Sa makatuwid, maliwanag sa mga pangyayari na pinilit ng hukuman na ang nasasakdal ay pumasok sa paglilitis ng hindi nakahanda, ng ang kaniyang manananggol ay hindi rin handa, ng niyurakan ang karapatan ng nasasakdal napagkalooban ng hindi bababa sa dalawang araw upang makapaghanda, ng ang kaniyang sariling manananggol ay mayroong paniniwalang laban sa ipagtatanggol. Ang kalagayan ng nasasakdal, sangayon sa mga inihahayag ng rekord, ay higit ang sama kay sa walang manananggol de oficio na humarap, sapagkat ang kaniyang inaasahang magtatanggol sa kaniya ay kaniya palang kalaban sa paniniwala.
Ang maraming mga pagkukulang na ginawa ng nabanggit na manananggol de oficio ay napasagwa na hindi akalaing gagawin ng kahit pinaka baguhang manananggol. Ang pagkukulang na iyan ay nangyari lamang dahil sa nabanggit na manananggol ay magsimula pa sa simula ay mayruon ng matibay na paniniwalang laban sa kaniyang ipinagtatanggol. Hindi na paniniwalan na ang naging sanhi ay ang kaniyang kamangmangan ukol sa batas, sapagkat wala namang tumatawad sa kanyang kaalaman at kabihasnan.
Ang pagwawalang bahala at pagwawalang malasakit ng manananggol de oficio ay mapatutunayan, bukod sa mga nasabi na sa una, sa pangyayari na pito sa mga saksi ng pamahalaan ang hindi niya pinaraan sa baso at lagangan ng kahit isang subling tanong, at kung mayroon man siyang mga itinanong sa ilan sa mga saksi ay kakaunti at walang halaga ang kaniyang tanong na ginawa, sa paraang walang naidulot at naidudulot na anomang kabutihan sa pagtatanggol ng nasasakdal.
Bukod sa mga pagkukulang na nabanggit, ang manananggol de oficio ay gumawa ng is an kamaliang hindi maaring patawarin. Alam niya na ang saksing si Gregorio Magalit ng pamahalan ay labang-laban sa nasasakdal (Abogado De los Santos: “Queremos hacer constar que el testigo esta muy hostil a la defensa.” T. 43.) Gayon pa man, kahit hindi kailangan, ginawa niya ang nabanggit na taona maging saksi din ng nasasakdal bagaman ang mga bagay na kaniyang itinanongsa bagong hiram na saksi ay maari ding usisain sa pamamagitan ng pagpapatuloy ng kaniyang mga subling tanong. Tila sinadyang gawing saksi ng defensa si Magalit, ang pinakamahigpit na saksi ng pamahalaan, upang mapanganyaya at dikdikin ang kapalaran ng nasasakdal.
Kung ating maalaala ang mahusay na alegato ng manananggol de oficio na hinirang ng Kataastaasang Hukuman, ang kaniyang pagsusumikap at pagmamalasakit upang ihayag ang lahat ng matuwid sa ikabubuti ng humahabol na nasasakdal, ay lalung-lalo ng mahahalata ang mga pagkukulang at mga pagkakamali ng manananggol de oficio na humawak ng usapin sa hukuman unang dulugan.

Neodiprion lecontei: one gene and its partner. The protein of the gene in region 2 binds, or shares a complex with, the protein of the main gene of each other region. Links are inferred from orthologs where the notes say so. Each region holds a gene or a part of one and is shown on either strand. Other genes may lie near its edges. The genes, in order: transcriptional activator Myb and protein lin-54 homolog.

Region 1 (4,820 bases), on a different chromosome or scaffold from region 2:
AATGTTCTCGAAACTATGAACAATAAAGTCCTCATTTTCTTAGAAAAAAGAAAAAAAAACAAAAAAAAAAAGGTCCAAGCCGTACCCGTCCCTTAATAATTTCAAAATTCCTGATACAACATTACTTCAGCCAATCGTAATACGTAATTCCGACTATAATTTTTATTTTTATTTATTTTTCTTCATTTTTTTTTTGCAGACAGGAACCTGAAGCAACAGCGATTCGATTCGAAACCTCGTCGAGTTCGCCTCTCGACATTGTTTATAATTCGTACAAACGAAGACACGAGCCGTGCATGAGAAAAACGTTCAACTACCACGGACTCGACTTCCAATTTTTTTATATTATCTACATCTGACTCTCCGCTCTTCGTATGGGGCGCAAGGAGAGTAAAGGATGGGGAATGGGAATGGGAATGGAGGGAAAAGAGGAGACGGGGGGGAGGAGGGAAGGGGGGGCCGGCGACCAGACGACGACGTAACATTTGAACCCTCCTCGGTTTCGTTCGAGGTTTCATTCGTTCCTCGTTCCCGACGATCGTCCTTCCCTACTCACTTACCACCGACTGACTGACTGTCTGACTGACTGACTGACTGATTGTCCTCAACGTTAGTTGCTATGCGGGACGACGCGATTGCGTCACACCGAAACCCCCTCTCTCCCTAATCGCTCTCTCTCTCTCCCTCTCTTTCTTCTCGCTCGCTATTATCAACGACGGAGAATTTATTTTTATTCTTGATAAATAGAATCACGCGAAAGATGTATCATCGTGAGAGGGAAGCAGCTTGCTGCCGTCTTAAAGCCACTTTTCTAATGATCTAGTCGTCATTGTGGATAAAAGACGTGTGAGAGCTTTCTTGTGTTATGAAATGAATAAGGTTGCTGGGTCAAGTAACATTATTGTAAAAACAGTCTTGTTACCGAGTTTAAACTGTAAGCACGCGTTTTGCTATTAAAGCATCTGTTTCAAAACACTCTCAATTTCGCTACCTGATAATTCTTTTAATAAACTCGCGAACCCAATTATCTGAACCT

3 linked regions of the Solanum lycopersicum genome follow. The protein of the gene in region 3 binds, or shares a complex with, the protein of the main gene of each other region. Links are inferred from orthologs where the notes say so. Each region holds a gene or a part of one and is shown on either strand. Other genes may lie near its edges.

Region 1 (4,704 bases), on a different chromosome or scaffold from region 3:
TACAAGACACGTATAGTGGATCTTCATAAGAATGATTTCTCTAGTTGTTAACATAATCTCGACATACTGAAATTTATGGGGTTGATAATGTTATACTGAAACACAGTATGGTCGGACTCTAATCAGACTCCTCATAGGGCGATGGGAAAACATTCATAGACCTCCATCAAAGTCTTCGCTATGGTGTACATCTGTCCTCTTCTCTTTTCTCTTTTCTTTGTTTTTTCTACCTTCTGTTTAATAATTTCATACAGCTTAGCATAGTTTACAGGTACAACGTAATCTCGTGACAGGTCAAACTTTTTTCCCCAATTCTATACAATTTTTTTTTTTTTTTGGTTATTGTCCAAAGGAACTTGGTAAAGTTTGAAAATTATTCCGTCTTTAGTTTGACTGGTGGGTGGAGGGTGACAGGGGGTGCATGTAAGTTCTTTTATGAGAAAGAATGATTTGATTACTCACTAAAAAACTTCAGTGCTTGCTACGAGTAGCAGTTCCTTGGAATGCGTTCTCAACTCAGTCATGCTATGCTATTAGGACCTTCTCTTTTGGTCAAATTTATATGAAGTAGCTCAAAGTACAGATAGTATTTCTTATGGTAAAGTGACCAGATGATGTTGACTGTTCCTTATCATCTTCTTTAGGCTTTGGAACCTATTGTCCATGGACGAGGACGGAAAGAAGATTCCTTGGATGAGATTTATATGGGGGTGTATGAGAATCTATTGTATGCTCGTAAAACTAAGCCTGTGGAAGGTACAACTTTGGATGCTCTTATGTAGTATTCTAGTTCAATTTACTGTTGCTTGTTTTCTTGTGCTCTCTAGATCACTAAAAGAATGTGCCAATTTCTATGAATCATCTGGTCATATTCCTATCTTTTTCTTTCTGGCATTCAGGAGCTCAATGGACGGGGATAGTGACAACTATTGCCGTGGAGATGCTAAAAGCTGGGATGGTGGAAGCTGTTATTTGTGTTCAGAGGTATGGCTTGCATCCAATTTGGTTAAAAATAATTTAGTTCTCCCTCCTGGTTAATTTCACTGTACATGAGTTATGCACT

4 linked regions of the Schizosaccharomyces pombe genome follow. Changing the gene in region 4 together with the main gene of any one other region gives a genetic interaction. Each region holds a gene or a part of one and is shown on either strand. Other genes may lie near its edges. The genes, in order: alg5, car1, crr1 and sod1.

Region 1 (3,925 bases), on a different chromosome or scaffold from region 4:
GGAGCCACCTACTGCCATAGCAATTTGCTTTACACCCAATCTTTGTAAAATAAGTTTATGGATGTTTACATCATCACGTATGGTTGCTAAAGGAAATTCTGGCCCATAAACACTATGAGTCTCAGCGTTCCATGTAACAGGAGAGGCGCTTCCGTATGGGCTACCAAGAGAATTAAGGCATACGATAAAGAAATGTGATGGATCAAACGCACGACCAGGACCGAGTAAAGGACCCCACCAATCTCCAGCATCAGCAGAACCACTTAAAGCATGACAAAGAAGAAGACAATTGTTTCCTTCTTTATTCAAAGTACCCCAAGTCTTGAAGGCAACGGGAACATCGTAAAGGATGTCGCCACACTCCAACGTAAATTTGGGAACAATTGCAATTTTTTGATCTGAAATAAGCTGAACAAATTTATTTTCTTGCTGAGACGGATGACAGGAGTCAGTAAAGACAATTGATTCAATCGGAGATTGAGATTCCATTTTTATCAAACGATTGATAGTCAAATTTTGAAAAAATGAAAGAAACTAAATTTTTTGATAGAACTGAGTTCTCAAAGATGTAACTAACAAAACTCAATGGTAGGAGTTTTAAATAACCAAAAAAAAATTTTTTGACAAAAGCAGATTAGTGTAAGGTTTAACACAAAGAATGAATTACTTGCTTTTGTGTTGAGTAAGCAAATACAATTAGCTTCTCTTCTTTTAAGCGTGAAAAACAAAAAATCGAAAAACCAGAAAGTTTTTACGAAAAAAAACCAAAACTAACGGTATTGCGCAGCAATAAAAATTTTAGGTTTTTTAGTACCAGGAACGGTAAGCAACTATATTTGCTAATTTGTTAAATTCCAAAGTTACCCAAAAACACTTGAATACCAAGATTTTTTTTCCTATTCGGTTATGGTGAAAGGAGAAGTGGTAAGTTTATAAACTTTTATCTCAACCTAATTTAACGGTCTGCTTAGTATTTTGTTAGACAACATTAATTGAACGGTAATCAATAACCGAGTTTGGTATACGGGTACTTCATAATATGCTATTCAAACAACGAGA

Dahil sa mga pangyayaring nasasaad sa itaas, ay aming ipinalalagay na ang nasasakda; na si Moreno ay pinagkaitan ng kaniyang karapatan na bigyan ng panahong hindi bababa sa dalawang araw upang makapaghanda sa paglilitis at ng kaniyang karapatang nasasalig sa Saligang Batas na magkaruon ng tulong ng isang manananggol, at ito’y laban sa mga subseksion 15 at 17 ng seksion 1, articulo III, ng Saligang Batas.
(15) No person shall be held to answer for a criminal offense without due process of law.
(17) In all criminal prosecution the accused shall be presumed to be innocent until the contrary is proved, and shall enjoy the right to be heard by himself and counsel, to be informed of the nature and cause of the accusation against him, to have a speedy and public trial, to meet the witnesses face to face, and to have compulsary process to secure the attendance of witnesses in his behalf.
Hindi namin masasangayunan ang isang hatol na mag-uutos na putihin ang buhay ng isang tao sa ilalim ng mga nabanggit na paglalabag sa batas. Tiyak na alam namin na sa aming palagay na ito ay aming inililigtas ang buhay ng isang taona marahil ay wala ng karapatan kahit kaunti upang magpatuloy lasunin ng kaniyang hininga ang simoy na dapat kamtan lamang ng mga taong hindi nagkakautang ng buhay ng kapuwa; subalit bago ang isang hukom o mahistrado ay pahintulutang ang kaniyang kamay ay matigmak ng dugo ng kapuwa tao ay dapat niyang tiyakin ng walang ano mang alinglangan, na sa mga mahigpit na kautusan ng batas at na ganyak ng sariling budhi ay wala ng ibang paraan, at ang tungkulin ay hindi maiiwasan, matataliwasan at matatalikuran. Sa usaping ito ay kami ay hindi nasisiyahan upang sangayunan ang pasiya ng aming mgakapatid sa Kataastaasang Hukuman.
Ipinapasiya namin na pawalang bisa ang hatol ng hukuman unang dulugan at ibalik ang usapin sa nabaggit na hukuman upang litisin ng panibago pagkatapusna pagkalooban ang nasasakdal ng isang manananggol de oficio na tunay namakapagsanggalang sa kaniya at igalang ng hukuman ang lahat niyang mga karapatan sa buong paglilitis hanggang igawad ang panibagong hatol.